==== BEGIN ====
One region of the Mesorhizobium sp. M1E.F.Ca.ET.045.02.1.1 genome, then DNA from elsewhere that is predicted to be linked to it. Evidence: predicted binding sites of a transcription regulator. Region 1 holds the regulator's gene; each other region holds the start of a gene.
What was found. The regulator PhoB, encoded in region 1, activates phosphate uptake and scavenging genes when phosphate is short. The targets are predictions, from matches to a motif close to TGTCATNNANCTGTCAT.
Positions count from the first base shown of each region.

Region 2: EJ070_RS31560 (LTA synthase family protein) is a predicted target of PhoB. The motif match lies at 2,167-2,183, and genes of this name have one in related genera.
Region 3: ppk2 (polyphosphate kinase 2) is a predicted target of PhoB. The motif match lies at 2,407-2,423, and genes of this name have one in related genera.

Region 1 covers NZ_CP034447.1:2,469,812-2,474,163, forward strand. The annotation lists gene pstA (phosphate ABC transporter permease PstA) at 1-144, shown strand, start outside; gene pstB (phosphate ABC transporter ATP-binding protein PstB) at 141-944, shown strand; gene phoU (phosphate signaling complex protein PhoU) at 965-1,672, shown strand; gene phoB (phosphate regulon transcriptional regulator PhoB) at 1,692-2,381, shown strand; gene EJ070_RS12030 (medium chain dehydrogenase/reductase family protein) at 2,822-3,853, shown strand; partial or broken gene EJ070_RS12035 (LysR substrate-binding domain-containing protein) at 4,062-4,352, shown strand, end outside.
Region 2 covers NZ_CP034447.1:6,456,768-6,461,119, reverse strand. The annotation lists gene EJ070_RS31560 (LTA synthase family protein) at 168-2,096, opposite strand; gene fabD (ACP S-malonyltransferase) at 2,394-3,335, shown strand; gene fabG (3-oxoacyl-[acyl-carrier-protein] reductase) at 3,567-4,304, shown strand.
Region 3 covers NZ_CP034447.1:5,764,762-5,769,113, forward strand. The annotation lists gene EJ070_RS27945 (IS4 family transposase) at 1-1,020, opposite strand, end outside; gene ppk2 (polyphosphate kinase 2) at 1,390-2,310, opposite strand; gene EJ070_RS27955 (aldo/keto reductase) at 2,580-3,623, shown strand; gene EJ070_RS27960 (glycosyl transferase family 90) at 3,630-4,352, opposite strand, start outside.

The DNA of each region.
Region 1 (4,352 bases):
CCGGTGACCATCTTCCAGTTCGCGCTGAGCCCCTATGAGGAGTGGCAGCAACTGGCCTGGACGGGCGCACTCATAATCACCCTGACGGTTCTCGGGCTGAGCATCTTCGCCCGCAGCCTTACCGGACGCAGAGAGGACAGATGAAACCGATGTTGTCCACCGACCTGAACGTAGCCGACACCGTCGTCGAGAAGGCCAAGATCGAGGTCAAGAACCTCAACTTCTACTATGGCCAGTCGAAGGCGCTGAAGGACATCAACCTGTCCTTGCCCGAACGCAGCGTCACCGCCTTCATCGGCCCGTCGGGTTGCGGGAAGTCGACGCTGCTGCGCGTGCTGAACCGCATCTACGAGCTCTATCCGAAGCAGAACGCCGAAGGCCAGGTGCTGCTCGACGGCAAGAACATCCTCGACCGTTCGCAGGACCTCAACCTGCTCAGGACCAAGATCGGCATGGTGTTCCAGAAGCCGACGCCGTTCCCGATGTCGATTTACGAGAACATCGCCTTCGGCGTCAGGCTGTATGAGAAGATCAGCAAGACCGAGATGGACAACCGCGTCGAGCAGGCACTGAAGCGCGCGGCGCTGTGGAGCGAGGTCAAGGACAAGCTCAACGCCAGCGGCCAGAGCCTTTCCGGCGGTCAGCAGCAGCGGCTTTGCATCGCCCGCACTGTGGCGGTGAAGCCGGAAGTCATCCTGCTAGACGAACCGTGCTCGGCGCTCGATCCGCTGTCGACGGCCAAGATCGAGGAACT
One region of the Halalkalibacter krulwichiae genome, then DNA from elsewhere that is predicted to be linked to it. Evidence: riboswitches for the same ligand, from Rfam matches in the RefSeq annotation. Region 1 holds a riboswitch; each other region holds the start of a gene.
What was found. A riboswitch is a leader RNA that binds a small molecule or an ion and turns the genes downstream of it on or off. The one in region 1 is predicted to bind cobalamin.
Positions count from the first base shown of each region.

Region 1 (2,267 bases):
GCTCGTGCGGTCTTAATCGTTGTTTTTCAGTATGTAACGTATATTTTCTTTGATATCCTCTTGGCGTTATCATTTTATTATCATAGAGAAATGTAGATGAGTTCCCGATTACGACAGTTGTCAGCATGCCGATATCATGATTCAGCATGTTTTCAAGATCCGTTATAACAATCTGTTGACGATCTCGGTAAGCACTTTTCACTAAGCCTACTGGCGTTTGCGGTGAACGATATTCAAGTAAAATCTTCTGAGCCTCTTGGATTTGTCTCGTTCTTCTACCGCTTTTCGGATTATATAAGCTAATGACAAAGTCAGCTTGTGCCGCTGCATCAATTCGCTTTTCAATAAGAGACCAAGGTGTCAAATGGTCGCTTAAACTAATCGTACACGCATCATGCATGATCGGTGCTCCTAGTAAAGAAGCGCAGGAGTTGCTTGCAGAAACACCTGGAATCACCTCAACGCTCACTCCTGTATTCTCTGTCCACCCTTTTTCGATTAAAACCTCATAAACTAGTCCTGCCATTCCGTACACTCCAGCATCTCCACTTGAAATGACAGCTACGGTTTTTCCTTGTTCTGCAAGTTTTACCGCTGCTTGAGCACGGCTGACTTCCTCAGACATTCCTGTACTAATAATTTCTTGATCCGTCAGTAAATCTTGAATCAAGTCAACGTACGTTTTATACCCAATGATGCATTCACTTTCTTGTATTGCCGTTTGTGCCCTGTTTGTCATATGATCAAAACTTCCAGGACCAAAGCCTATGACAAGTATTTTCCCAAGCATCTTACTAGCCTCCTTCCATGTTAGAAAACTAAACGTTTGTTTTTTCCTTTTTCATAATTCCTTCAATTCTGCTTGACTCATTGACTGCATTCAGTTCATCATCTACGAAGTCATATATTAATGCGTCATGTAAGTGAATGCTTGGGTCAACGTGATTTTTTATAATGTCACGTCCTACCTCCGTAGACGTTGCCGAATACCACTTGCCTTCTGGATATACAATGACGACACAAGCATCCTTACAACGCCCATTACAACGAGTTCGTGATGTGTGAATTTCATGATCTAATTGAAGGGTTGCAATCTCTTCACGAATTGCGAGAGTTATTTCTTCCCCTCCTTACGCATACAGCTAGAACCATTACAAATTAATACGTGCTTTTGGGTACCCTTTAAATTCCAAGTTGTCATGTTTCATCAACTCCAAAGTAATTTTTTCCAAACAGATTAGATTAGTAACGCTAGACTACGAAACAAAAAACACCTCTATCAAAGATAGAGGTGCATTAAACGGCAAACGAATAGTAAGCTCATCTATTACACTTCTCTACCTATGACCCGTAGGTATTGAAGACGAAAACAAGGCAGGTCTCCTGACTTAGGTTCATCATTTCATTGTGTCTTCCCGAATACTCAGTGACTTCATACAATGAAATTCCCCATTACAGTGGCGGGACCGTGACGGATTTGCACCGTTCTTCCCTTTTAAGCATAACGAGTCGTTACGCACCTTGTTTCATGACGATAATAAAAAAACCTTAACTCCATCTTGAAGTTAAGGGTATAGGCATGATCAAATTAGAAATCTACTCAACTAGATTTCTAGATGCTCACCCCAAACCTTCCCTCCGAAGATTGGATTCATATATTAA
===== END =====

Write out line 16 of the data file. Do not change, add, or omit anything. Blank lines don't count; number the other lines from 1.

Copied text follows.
GCTCGTGCGGTCTTAATCGTTGTTTTTCAGTATGTAACGTATATTTTCTTTGATATCCTCTTGGCGTTATCATTTTATTATCATAGAGAAATGTAGATGAGTTCCCGATTACGACAGTTGTCAGCATGCCGATATCATGATTCAGCATGTTTTCAAGATCCGTTATAACAATCTGTTGACGATCTCGGTAAGCACTTTTCACTAAGCCTACTGGCGTTTGCGGTGAACGATATTCAAGTAAAATCTTCTGAGCCTCTTGGATTTGTCTCGTTCTTCTACCGCTTTTCGGATTATATAAGCTAATGACAAAGTCAGCTTGTGCCGCTGCATCAATTCGCTTTTCAATAAGAGACCAAGGTGTCAAATGGTCGCTTAAACTAATCGTACACGCATCATGCATGATCGGTGCTCCTAGTAAAGAAGCGCAGGAGTTGCTTGCAGAAACACCTGGAATCACCTCAACGCTCACTCCTGTATTCTCTGTCCACCCTTTTTCGATTAAAACCTCATAAACTAGTCCTGCCATTCCGTACACTCCAGCATCTCCACTTGAAATGACAGCTACGGTTTTTCCTTGTTCTGCAAGTTTTACCGCTGCTTGAGCACGGCTGACTTCCTCAGACATTCCTGTACTAATAATTTCTTGATCCGTCAGTAAATCTTGAATCAAGTCAACGTACGTTTTATACCCAATGATGCATTCACTTTCTTGTATTGCCGTTTGTGCCCTGTTTGTCATATGATCAAAACTTCCAGGACCAAAGCCTATGACAAGTATTTTCCCAAGCATCTTACTAGCCTCCTTCCATGTTAGAAAACTAAACGTTTGTTTTTTCCTTTTTCATAATTCCTTCAATTCTGCTTGACTCATTGACTGCATTCAGTTCATCATCTACGAAGTCATATATTAATGCGTCATGTAAGTGAATGCTTGGGTCAACGTGATTTTTTATAATGTCACGTCCTACCTCCGTAGACGTTGCCGAATACCACTTGCCTTCTGGATATACAATGACGACACAAGCATCCTTACAACGCCCATTACAACGAGTTCGTGATGTGTGAATTTCATGATCTAATTGAAGGGTTGCAATCTCTTCACGAATTGCGAGAGTTATTTCTTCCCCTCCTTACGCATACAGCTAGAACCATTACAAATTAATACGTGCTTTTGGGTACCCTTTAAATTCCAAGTTGTCATGTTTCATCAACTCCAAAGTAATTTTTTCCAAACAGATTAGATTAGTAACGCTAGACTACGAAACAAAAAACACCTCTATCAAAGATAGAGGTGCATTAAACGGCAAACGAATAGTAAGCTCATCTATTACACTTCTCTACCTATGACCCGTAGGTATTGAAGACGAAAACAAGGCAGGTCTCCTGACTTAGGTTCATCATTTCATTGTGTCTTCCCGAATACTCAGTGACTTCATACAATGAAATTCCCCATTACAGTGGCGGGACCGTGACGGATTTGCACCGTTCTTCCCTTTTAAGCATAACGAGTCGTTACGCACCTTGTTTCATGACGATAATAAAAAAACCTTAACTCCATCTTGAAGTTAAGGGTATAGGCATGATCAAATTAGAAATCTACTCAACTAGATTTCTAGATGCTCACCCCAAACCTTCCCTCCGAAGATTGGATTCATATATTAA